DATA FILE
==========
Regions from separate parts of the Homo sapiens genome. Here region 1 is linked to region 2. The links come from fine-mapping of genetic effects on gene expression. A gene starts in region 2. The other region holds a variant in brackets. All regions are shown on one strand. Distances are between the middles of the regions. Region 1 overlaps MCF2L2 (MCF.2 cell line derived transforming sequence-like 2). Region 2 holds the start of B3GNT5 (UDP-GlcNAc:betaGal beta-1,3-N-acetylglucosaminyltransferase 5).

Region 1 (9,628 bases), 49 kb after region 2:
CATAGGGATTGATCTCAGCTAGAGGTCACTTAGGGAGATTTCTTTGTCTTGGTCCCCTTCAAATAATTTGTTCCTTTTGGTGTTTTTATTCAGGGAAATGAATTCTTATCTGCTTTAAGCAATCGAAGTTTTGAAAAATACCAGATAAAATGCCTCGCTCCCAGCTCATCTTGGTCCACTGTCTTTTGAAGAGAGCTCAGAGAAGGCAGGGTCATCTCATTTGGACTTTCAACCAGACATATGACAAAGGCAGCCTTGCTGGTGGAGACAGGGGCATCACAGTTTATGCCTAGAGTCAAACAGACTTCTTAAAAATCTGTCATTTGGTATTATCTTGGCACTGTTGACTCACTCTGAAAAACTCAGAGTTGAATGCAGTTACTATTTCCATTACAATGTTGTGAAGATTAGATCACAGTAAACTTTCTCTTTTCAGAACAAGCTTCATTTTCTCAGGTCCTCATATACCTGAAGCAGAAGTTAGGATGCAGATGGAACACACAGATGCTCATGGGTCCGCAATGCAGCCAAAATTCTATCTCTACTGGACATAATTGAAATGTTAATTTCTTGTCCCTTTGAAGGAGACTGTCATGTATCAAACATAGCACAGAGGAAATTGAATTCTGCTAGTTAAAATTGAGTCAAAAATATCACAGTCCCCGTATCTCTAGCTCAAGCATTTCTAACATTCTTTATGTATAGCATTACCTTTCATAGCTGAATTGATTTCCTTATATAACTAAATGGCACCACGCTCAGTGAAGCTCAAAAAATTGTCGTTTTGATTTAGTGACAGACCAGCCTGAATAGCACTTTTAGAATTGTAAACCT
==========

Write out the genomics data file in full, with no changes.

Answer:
Regions from separate parts of the Homo sapiens genome. Here region 1 is linked to region 2. The links come from fine-mapping of genetic effects on gene expression. A gene starts in region 2. The other region holds a variant in brackets. All regions are shown on one strand. Distances are between the middles of the regions. Region 1 overlaps MCF2L2 (MCF.2 cell line derived transforming sequence-like 2). Region 2 holds the start of B3GNT5 (UDP-GlcNAc:betaGal beta-1,3-N-acetylglucosaminyltransferase 5).

Region 1 (9,628 bases), 49 kb after region 2:
CATAGGGATTGATCTCAGCTAGAGGTCACTTAGGGAGATTTCTTTGTCTTGGTCCCCTTCAAATAATTTGTTCCTTTTGGTGTTTTTATTCAGGGAAATGAATTCTTATCTGCTTTAAGCAATCGAAGTTTTGAAAAATACCAGATAAAATGCCTCGCTCCCAGCTCATCTTGGTCCACTGTCTTTTGAAGAGAGCTCAGAGAAGGCAGGGTCATCTCATTTGGACTTTCAACCAGACATATGACAAAGGCAGCCTTGCTGGTGGAGACAGGGGCATCACAGTTTATGCCTAGAGTCAAACAGACTTCTTAAAAATCTGTCATTTGGTATTATCTTGGCACTGTTGACTCACTCTGAAAAACTCAGAGTTGAATGCAGTTACTATTTCCATTACAATGTTGTGAAGATTAGATCACAGTAAACTTTCTCTTTTCAGAACAAGCTTCATTTTCTCAGGTCCTCATATACCTGAAGCAGAAGTTAGGATGCAGATGGAACACACAGATGCTCATGGGTCCGCAATGCAGCCAAAATTCTATCTCTACTGGACATAATTGAAATGTTAATTTCTTGTCCCTTTGAAGGAGACTGTCATGTATCAAACATAGCACAGAGGAAATTGAATTCTGCTAGTTAAAATTGAGTCAAAAATATCACAGTCCCCGTATCTCTAGCTCAAGCATTTCTAACATTCTTTATGTATAGCATTACCTTTCATAGCTGAATTGATTTCCTTATATAACTAAATGGCACCACGCTCAGTGAAGCTCAAAAAATTGTCGTTTTGATTTAGTGACAGACCAGCCTGAATAGCACTTTTAGAATTGTAAACCT